This wasn’t bad for a first attempt, and I wouldn’t change the overall approach next time. Maybe a little searing directly over the coals before placing the roast over indirect heat might have added something. In any case, it’ll be awhile before I feel like shelling out almost sixty bucks for a roast like this again – though it did serve five nicely, and there were leftovers for roast beef on our salads last night, plus a delicious soup made with the bones and unused broth.

St. Louis Style Ribs

St. Louis Style Ribs

Messy to eat and a lot of work to cook, ribs are what many people think of first when you mention the word “barbecue.” The ability to turn out competition quality ribs is what separates the serious outdoor cook from the dabbler. It requires the use of a multitude of techniques, along with precision in timing and temperature control from start to finish during an all-day process. When done correctly, the result is a complex of flavors and texture that cannot be found in any other dish.

I have to admit that I have never been a huge fan of ribs. They’re like longhair music to me. I appreciate the artistry, but they’re just too much bother. I’d rather listen to light Chamber Music or Showtunes, and I’d rather eat pulled pork.

Still, the lure of developing the high-specific skills necessary to prepare the dish was too much for me, so I had to give them a try.

I won’t claim that they were the best ribs I’ve ever tasted, but they were certainly in the hunt. The meat came off the bone fairly easily, but it didn’t “fall off.” To me, this is the perfect doneness for ribs (although my wife would have preferred them more done). They were the rib equivalent of “al dente” pasta – tender and yielding to the tooth rather than overdone mush.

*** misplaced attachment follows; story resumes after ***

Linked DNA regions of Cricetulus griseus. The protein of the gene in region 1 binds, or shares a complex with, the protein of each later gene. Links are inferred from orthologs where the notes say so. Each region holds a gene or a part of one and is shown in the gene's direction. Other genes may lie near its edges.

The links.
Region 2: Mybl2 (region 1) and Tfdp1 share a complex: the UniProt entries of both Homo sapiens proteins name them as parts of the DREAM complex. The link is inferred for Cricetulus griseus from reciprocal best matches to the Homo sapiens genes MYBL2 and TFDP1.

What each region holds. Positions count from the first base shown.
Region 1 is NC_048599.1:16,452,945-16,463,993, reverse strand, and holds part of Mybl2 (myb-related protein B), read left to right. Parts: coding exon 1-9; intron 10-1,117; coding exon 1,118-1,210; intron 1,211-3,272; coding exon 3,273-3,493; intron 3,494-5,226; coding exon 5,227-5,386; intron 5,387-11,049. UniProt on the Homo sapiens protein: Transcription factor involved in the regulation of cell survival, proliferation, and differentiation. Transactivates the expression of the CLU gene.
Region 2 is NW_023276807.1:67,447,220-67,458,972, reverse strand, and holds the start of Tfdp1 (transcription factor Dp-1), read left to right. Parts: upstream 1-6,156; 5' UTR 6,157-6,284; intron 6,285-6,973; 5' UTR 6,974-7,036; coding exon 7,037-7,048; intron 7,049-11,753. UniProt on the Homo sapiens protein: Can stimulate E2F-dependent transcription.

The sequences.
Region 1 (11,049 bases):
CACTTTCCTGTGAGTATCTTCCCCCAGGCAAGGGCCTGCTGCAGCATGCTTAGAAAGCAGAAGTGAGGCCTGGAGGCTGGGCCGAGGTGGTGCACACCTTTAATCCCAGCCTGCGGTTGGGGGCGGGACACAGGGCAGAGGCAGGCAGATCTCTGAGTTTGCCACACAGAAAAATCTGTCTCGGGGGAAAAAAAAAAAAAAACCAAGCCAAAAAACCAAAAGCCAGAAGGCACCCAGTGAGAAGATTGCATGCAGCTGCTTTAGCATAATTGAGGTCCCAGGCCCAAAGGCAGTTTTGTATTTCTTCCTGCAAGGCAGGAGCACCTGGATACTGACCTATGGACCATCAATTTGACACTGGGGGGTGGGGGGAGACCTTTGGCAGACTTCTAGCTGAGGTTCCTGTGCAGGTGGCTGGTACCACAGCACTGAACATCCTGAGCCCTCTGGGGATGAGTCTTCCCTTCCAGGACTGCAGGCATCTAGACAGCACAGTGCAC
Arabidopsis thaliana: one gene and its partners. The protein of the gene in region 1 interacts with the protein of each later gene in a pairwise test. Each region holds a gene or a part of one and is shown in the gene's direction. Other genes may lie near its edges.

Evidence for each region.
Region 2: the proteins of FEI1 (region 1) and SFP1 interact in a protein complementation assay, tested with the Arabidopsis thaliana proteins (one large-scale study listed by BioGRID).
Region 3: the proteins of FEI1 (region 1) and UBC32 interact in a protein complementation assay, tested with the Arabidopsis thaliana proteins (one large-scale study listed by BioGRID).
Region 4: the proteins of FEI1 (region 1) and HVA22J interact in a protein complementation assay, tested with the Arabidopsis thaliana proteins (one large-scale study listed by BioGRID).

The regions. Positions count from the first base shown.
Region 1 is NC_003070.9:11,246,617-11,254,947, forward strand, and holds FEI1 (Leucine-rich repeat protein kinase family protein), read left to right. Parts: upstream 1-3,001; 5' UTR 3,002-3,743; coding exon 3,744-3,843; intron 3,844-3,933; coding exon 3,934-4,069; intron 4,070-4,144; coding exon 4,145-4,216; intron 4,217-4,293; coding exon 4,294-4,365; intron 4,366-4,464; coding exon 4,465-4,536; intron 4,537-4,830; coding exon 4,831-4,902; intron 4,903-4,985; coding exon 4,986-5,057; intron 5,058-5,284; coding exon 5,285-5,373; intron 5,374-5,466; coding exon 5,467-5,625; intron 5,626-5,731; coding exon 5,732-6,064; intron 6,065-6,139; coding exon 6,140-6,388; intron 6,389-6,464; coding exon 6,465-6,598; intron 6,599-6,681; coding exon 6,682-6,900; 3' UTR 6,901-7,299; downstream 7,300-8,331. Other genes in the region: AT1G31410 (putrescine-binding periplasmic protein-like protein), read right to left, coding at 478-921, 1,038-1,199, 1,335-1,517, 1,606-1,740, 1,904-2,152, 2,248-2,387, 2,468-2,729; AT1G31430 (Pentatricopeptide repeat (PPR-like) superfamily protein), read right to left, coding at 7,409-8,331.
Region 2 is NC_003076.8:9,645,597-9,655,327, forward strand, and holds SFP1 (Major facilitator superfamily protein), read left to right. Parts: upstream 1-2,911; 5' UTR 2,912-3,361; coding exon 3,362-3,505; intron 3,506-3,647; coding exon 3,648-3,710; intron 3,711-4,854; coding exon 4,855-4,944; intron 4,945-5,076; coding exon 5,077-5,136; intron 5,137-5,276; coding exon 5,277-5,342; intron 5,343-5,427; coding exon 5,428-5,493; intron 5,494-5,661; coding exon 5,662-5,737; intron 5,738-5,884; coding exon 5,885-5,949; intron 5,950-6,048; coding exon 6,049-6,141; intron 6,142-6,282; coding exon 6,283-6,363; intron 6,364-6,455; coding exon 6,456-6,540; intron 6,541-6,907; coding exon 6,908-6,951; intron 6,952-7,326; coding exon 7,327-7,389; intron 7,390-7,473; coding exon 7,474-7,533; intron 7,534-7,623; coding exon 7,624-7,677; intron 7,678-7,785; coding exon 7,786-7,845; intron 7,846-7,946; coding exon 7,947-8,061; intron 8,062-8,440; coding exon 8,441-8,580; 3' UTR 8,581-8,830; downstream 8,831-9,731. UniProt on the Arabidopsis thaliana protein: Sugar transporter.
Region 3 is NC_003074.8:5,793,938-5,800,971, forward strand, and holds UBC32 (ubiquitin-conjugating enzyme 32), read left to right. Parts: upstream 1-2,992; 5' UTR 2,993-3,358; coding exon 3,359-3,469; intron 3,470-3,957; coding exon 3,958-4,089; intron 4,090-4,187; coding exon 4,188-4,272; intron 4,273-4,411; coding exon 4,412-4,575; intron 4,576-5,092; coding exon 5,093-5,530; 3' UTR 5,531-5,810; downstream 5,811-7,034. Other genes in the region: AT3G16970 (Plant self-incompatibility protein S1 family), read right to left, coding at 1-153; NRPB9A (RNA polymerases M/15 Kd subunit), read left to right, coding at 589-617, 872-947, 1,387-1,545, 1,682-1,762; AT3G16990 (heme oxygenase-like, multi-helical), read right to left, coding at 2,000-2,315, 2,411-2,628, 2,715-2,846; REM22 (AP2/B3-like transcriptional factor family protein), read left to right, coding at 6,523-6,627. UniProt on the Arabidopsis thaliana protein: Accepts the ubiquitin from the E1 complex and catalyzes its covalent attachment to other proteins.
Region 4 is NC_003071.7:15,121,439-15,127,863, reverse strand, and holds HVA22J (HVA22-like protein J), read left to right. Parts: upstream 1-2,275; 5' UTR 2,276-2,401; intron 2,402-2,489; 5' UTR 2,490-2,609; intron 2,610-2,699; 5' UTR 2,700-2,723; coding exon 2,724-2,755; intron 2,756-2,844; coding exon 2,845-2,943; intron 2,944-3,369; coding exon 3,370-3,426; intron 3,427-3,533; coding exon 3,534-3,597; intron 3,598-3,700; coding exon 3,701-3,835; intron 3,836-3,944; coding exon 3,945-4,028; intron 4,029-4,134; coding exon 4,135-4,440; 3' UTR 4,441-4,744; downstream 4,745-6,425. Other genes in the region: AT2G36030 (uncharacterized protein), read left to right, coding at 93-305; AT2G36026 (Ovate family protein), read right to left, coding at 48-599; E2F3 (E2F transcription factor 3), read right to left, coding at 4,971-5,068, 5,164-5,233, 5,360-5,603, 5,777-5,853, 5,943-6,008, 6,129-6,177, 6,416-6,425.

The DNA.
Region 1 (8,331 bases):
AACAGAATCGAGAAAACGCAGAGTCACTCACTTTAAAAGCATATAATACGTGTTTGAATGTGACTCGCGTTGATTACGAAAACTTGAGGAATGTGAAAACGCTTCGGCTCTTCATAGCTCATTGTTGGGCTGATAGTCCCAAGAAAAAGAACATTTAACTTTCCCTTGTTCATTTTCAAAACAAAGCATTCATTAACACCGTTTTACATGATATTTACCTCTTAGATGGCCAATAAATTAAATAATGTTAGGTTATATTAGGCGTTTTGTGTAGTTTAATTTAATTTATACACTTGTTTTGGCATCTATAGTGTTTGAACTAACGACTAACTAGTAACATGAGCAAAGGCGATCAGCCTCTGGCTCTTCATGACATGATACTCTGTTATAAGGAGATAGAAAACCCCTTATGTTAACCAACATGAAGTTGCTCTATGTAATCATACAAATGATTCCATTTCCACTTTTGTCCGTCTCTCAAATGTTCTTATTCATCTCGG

As to the flavor, that would be hard to top as well. As you can see from the photo above, there was a nice smoke penetration. They were well-seasoned (even unsauced), although I would use more rub next time and likely add some mustard before the rub to help create a denser bark.

We served these with a delicious cole slaw that my wife made, roasted garlic bread from Grammy, and some Texas Baked Beans that I made on the grill (my wife’s Aunt Nancy’s recipe).

What would I change? Not much. Other than the change with the rub mentioned above, I might leave them to braise a few minutes longer next time. I also might try my hand at making my own sauce.

I doubt that these ribs would win any medals, but I wouldn’t be ashamed to serve them to the champs. Not only that, the process itself was a pleasure. It’s hard to beat a cool, bright day spent with the sound of the Allman Brothers Band and the smell of Cherry wood drifting over the patio.

racks-of-ribs

Welcome To My Patio

I’m happy that you’ve dropped by. Pull up a chair and have a drink while I turn on the radio and fire up the grill. We can swap stories, recipes and memories of days gone by. If you’re not in a rush, maybe we’ll even light a campfire and get the guitars and ukuleles out. In any case, we’ll share some good food and great company.

Make yourself at home.